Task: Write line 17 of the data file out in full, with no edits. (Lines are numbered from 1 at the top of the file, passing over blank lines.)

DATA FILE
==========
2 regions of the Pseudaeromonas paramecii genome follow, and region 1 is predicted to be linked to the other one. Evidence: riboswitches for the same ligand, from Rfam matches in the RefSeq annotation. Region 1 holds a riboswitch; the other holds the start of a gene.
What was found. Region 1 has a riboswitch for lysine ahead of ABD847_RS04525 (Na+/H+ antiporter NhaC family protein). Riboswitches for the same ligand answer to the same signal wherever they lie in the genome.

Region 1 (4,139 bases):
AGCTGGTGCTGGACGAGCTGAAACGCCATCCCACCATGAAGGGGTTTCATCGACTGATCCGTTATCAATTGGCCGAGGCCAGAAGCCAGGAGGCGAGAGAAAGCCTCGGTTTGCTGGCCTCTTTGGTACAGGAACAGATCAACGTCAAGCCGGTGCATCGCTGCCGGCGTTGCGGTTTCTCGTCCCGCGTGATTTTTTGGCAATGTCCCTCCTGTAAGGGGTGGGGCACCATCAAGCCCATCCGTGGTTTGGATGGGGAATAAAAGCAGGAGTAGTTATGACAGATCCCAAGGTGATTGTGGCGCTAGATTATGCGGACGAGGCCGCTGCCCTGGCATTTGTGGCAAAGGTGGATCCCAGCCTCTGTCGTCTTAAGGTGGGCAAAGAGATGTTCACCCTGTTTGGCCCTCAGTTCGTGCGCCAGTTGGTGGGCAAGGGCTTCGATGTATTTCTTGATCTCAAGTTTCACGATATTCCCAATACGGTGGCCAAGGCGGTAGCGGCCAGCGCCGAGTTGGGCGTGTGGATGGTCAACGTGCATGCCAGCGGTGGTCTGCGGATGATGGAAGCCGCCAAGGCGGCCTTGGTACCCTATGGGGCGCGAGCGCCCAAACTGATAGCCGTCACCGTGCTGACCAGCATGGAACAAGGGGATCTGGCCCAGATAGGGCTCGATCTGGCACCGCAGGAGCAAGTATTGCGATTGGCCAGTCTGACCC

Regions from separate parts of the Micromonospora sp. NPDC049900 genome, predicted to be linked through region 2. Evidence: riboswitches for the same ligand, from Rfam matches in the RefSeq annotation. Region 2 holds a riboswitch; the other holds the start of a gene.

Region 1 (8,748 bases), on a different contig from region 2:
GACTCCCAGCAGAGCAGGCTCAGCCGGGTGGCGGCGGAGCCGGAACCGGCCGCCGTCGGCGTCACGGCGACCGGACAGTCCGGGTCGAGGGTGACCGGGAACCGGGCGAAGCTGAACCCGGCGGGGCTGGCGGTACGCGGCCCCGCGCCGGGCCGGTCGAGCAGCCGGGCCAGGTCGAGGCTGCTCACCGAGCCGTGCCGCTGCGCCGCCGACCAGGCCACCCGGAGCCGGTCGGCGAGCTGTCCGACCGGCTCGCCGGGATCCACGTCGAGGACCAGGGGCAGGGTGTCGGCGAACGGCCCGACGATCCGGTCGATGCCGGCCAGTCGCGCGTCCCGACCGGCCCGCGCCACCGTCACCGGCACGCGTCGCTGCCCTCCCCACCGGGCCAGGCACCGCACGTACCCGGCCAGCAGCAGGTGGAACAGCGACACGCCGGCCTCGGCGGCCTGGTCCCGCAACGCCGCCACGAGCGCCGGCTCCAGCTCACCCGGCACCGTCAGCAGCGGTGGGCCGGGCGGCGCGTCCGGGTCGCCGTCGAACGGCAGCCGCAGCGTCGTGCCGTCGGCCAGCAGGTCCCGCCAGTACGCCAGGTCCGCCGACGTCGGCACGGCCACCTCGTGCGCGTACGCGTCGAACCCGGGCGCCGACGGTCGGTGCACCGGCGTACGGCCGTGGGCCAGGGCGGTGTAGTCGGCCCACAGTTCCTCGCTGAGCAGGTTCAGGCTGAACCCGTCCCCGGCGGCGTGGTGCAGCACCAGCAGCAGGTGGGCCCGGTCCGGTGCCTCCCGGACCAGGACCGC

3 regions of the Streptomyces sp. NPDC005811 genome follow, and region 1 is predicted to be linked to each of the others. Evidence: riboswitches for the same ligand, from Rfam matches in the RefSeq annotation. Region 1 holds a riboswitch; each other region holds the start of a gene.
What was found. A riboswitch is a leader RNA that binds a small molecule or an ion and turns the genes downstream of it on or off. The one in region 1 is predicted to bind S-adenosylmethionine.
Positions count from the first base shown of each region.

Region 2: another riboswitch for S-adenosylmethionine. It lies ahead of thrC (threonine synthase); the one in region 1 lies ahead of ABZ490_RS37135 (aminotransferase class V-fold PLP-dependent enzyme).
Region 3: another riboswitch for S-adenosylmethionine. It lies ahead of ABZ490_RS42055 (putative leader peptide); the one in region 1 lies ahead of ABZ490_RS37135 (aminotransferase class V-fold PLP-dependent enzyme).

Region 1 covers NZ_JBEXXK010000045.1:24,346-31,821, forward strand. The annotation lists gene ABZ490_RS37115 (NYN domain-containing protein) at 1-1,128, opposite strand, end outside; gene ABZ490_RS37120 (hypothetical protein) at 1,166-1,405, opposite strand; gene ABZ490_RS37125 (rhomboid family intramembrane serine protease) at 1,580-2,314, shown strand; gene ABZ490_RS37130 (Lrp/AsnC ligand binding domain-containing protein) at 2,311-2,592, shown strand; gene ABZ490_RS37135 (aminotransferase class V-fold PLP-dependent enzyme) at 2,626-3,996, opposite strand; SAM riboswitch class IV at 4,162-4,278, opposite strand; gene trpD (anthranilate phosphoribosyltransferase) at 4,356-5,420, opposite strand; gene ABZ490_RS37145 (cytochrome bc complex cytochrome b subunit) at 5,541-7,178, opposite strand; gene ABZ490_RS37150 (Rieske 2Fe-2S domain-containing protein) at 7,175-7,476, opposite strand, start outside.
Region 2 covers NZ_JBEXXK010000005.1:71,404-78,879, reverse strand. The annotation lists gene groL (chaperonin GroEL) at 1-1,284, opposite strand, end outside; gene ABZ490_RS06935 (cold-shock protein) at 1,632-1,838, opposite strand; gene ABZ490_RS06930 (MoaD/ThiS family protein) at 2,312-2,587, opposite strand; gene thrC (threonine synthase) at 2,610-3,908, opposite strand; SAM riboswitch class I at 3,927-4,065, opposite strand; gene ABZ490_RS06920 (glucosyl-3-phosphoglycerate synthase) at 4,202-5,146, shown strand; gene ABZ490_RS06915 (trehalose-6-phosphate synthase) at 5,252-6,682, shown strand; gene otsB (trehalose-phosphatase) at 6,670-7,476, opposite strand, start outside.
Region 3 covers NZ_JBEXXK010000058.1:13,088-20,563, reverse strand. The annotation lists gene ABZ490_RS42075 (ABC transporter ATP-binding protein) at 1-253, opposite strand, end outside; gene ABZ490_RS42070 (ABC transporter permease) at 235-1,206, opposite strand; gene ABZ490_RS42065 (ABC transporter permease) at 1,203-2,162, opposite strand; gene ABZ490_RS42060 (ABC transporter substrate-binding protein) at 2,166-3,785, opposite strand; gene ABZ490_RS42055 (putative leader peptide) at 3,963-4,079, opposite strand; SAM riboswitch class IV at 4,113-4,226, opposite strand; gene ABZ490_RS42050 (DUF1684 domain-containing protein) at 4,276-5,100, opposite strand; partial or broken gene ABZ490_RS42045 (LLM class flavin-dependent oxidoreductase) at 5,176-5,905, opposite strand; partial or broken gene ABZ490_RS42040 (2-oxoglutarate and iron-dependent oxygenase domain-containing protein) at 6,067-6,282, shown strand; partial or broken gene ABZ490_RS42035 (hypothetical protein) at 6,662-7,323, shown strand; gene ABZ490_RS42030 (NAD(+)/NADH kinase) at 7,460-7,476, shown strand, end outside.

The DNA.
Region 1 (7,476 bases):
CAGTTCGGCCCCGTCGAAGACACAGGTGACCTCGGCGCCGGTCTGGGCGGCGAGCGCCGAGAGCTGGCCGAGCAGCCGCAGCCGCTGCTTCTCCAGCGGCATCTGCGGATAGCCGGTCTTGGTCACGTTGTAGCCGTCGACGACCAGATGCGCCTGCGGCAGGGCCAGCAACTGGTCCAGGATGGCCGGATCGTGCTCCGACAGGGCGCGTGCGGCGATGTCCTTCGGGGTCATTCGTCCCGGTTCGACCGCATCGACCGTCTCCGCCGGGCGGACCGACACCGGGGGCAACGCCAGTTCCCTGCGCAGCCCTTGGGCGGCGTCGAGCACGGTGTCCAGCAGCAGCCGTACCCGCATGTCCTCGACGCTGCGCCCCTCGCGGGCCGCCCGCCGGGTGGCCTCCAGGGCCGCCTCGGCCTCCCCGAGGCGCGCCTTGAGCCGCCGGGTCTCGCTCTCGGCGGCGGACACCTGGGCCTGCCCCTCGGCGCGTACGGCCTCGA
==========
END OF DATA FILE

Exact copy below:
Region 1 (7,476 bases):